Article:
The Education Department under President Donald Trump has been closing Title IX gender-discrimination complaints against universities and colleges at a significantly faster clip than Obama officials, federal data show.
The administration’s desire to more quickly wrap up these investigations, which generally involve alleged sexual assaults on campus, reflects years of protest from universities and some conservative groups that the Democratic administration of former President Barack Obama was using individual assault cases to open broad, yearslong investigations into university practices.
Under Mr. Obama, Title IX complaints that closed between 2010 and 2016 had remained open an average of 150 days. That number stayed fairly constant other than in 2013 when the administration wrapped up cases faster than in other years—an average of 78 days.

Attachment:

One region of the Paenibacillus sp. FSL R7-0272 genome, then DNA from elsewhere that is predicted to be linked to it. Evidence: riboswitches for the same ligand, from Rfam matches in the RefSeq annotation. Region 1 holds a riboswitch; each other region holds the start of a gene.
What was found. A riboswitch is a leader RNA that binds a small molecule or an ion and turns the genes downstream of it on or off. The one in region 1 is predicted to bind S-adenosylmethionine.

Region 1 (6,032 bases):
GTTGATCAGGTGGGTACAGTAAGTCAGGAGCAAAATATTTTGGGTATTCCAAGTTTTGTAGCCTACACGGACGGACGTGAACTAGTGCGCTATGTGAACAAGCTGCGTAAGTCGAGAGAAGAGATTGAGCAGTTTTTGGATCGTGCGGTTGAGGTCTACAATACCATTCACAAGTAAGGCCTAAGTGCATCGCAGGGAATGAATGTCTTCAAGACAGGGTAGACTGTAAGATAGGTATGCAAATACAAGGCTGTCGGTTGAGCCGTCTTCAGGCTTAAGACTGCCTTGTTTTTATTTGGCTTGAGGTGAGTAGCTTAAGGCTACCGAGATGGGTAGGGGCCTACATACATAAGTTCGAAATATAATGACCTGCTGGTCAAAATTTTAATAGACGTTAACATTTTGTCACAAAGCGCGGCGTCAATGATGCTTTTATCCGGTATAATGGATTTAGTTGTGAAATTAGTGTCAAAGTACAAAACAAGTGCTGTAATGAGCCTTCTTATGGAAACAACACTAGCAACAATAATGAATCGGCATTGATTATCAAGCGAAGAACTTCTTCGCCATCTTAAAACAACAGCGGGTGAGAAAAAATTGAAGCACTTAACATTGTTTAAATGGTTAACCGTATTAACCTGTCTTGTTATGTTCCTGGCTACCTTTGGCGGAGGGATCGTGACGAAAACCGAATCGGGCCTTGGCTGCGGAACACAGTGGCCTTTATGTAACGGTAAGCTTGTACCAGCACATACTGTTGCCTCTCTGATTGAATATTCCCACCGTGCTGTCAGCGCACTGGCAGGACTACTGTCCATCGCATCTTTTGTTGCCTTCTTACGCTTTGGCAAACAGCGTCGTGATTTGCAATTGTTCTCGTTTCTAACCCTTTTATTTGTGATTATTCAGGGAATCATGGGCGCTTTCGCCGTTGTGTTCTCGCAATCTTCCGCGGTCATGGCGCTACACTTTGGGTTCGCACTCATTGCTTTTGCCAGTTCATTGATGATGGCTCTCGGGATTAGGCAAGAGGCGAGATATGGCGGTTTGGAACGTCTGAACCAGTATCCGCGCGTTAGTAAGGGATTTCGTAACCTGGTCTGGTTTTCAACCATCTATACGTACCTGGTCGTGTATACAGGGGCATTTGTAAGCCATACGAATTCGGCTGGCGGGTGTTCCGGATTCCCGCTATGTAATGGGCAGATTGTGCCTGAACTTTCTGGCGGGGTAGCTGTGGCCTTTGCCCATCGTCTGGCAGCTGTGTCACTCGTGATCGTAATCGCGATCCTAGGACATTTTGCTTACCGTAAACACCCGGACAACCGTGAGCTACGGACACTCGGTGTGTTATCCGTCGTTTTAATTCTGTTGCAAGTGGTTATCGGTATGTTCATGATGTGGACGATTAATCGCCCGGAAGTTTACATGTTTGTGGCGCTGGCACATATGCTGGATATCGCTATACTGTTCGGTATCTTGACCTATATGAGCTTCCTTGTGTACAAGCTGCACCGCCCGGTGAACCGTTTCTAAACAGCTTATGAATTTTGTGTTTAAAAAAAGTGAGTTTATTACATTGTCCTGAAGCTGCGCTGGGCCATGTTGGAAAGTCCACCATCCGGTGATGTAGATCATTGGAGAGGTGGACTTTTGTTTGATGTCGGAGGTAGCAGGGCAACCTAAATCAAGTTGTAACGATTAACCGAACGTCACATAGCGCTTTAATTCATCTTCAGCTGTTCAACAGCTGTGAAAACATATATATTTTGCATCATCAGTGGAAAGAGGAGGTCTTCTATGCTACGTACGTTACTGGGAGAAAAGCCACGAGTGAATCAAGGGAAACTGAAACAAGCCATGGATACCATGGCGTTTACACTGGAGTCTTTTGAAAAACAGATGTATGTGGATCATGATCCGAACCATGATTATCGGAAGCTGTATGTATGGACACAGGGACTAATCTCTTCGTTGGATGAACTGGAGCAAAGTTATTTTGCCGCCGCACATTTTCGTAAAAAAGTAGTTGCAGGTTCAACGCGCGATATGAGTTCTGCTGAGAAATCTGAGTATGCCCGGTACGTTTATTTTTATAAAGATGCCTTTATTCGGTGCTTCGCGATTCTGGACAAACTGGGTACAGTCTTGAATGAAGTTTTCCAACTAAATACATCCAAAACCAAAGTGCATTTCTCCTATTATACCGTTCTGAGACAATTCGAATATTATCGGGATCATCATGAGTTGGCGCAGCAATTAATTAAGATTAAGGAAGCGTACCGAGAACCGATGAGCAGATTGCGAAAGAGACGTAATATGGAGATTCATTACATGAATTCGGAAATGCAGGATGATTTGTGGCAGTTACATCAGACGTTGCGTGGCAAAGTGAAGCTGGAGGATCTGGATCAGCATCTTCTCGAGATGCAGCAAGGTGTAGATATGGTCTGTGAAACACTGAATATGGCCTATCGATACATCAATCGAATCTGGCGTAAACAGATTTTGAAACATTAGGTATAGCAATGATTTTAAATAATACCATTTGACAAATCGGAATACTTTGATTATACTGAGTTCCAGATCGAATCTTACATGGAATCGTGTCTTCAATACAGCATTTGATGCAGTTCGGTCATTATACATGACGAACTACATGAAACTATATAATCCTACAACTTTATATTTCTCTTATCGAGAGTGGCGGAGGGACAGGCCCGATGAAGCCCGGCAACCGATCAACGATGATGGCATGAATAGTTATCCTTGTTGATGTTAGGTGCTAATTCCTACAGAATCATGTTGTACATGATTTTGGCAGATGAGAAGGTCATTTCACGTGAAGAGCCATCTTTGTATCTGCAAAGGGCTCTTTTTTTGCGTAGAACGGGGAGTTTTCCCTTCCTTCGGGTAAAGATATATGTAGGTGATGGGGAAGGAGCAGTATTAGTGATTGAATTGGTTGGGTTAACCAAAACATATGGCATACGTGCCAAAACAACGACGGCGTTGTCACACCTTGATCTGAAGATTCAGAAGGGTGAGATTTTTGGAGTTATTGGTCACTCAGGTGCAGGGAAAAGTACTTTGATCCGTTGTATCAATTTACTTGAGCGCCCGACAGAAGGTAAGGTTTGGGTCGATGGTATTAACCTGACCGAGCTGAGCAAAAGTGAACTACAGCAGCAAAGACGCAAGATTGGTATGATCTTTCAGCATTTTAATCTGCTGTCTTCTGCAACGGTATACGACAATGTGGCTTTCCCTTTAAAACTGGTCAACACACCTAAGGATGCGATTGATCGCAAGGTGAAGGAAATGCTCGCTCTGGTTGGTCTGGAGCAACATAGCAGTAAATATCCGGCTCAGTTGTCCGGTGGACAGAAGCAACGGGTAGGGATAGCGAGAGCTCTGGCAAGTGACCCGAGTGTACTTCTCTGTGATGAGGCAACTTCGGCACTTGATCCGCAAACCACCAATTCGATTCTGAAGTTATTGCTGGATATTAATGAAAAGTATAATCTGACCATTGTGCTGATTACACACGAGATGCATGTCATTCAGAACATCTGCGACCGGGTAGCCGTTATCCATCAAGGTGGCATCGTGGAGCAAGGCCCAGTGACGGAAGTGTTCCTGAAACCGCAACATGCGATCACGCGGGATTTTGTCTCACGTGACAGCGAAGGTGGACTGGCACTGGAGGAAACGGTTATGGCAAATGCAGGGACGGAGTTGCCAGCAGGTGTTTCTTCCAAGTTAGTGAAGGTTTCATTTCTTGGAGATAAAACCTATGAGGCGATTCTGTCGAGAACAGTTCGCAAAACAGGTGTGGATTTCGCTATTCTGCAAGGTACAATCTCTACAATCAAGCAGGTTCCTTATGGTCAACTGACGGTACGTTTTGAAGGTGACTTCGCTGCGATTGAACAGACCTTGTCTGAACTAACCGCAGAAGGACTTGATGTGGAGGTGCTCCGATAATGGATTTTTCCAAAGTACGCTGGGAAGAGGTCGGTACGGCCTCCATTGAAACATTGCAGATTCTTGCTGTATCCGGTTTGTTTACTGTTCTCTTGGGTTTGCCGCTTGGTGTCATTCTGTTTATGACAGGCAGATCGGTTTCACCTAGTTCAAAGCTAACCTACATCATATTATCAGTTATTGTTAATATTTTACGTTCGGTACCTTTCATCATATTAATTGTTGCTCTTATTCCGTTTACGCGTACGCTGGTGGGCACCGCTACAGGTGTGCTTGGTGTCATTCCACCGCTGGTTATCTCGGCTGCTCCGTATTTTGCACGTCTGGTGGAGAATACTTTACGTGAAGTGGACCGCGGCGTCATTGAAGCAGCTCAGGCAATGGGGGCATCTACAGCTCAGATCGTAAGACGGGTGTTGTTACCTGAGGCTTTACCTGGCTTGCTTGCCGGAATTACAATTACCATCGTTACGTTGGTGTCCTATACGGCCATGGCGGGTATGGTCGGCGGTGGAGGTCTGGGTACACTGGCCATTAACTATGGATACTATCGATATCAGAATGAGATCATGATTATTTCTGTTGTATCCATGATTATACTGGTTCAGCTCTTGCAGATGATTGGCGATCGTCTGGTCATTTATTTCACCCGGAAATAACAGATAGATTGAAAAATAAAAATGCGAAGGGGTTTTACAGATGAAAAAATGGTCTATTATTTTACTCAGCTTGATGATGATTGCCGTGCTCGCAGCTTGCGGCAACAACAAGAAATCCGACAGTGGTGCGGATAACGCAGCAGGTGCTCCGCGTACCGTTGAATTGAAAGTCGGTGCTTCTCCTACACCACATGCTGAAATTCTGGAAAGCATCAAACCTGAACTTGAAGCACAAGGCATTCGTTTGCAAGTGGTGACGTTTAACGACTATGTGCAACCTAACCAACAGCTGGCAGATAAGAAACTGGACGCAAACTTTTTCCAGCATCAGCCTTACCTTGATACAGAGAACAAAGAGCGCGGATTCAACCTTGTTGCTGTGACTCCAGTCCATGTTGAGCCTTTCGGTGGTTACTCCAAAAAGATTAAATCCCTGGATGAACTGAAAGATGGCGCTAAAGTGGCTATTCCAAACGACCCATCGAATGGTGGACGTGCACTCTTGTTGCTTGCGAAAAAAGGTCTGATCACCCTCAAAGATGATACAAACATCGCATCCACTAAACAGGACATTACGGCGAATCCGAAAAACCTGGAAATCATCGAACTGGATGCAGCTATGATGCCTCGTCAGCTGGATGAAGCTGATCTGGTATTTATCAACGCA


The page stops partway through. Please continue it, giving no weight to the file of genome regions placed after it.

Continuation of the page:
In 2017, when Mr. Trump, a Republican, took office, the average length of an open complaint was 88 days. Cases opened in the first four months of this year were resolved after an average of 39 days.
Under Mr. Obama, Title IX complaints ... remained open an average of 150 days. ... Cases opened in the first four months of this year were resolved after an average of 39 days.
Last year, the Education Department under Secretary Betsy DeVos opted to end an Obama-administration practice of broadening individual student’s complaints to look for systemic issues in how schools were handling sexual assault and harassment. Schools often complained the inquiries were excessive or unfair.
That expansive approach meant the department was focusing too much on schools and not enough on students who felt they had been wronged, said Peter McDonough, general counsel of the American Council on Education, which represents university presidents.
Mr. McDonough said the policy under Mr. Obama created a “perception that investigators had to find something…And on campuses, it became seen as a ‘gotcha’ game.”